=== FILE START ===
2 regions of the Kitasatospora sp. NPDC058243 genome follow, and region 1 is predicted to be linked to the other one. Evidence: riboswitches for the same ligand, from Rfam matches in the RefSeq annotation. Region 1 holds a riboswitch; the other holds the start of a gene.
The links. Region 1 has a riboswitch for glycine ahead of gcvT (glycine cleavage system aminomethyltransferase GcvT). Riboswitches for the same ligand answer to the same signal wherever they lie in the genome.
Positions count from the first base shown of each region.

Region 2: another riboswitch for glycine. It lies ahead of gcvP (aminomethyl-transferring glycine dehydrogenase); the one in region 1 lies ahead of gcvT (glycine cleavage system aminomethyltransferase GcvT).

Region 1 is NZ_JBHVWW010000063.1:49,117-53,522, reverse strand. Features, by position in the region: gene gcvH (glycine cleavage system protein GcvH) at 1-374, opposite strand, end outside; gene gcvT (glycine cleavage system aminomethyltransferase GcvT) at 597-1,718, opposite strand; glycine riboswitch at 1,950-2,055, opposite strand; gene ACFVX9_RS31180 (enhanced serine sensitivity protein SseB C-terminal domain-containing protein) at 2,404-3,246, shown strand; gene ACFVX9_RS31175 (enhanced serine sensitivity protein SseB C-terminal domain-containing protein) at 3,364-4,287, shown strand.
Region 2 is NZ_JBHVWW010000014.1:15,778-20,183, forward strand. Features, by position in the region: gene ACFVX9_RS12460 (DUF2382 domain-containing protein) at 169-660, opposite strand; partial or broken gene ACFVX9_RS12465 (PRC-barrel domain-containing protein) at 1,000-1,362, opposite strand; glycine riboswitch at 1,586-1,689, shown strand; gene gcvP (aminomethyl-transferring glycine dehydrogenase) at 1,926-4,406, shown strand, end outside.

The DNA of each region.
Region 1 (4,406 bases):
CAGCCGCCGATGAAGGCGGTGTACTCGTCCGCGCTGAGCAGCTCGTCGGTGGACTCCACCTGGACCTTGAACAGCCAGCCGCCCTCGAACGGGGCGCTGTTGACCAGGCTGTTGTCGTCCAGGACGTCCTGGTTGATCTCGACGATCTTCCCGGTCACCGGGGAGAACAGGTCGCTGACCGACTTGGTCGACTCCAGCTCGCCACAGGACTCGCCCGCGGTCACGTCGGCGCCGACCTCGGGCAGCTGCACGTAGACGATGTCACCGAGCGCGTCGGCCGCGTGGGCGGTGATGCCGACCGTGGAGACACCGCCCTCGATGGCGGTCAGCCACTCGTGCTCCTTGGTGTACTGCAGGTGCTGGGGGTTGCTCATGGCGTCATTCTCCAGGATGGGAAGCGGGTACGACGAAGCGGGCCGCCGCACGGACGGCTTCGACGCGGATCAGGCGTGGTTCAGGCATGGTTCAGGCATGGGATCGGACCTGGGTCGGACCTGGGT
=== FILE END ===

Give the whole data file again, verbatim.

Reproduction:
2 regions of the Kitasatospora sp. NPDC058243 genome follow, and region 1 is predicted to be linked to the other one. Evidence: riboswitches for the same ligand, from Rfam matches in the RefSeq annotation. Region 1 holds a riboswitch; the other holds the start of a gene.
The links. Region 1 has a riboswitch for glycine ahead of gcvT (glycine cleavage system aminomethyltransferase GcvT). Riboswitches for the same ligand answer to the same signal wherever they lie in the genome.
Positions count from the first base shown of each region.

Region 2: another riboswitch for glycine. It lies ahead of gcvP (aminomethyl-transferring glycine dehydrogenase); the one in region 1 lies ahead of gcvT (glycine cleavage system aminomethyltransferase GcvT).

Region 1 is NZ_JBHVWW010000063.1:49,117-53,522, reverse strand. Features, by position in the region: gene gcvH (glycine cleavage system protein GcvH) at 1-374, opposite strand, end outside; gene gcvT (glycine cleavage system aminomethyltransferase GcvT) at 597-1,718, opposite strand; glycine riboswitch at 1,950-2,055, opposite strand; gene ACFVX9_RS31180 (enhanced serine sensitivity protein SseB C-terminal domain-containing protein) at 2,404-3,246, shown strand; gene ACFVX9_RS31175 (enhanced serine sensitivity protein SseB C-terminal domain-containing protein) at 3,364-4,287, shown strand.
Region 2 is NZ_JBHVWW010000014.1:15,778-20,183, forward strand. Features, by position in the region: gene ACFVX9_RS12460 (DUF2382 domain-containing protein) at 169-660, opposite strand; partial or broken gene ACFVX9_RS12465 (PRC-barrel domain-containing protein) at 1,000-1,362, opposite strand; glycine riboswitch at 1,586-1,689, shown strand; gene gcvP (aminomethyl-transferring glycine dehydrogenase) at 1,926-4,406, shown strand, end outside.

The DNA of each region.
Region 1 (4,406 bases):
CAGCCGCCGATGAAGGCGGTGTACTCGTCCGCGCTGAGCAGCTCGTCGGTGGACTCCACCTGGACCTTGAACAGCCAGCCGCCCTCGAACGGGGCGCTGTTGACCAGGCTGTTGTCGTCCAGGACGTCCTGGTTGATCTCGACGATCTTCCCGGTCACCGGGGAGAACAGGTCGCTGACCGACTTGGTCGACTCCAGCTCGCCACAGGACTCGCCCGCGGTCACGTCGGCGCCGACCTCGGGCAGCTGCACGTAGACGATGTCACCGAGCGCGTCGGCCGCGTGGGCGGTGATGCCGACCGTGGAGACACCGCCCTCGATGGCGGTCAGCCACTCGTGCTCCTTGGTGTACTGCAGGTGCTGGGGGTTGCTCATGGCGTCATTCTCCAGGATGGGAAGCGGGTACGACGAAGCGGGCCGCCGCACGGACGGCTTCGACGCGGATCAGGCGTGGTTCAGGCATGGTTCAGGCATGGGATCGGACCTGGGTCGGACCTGGGT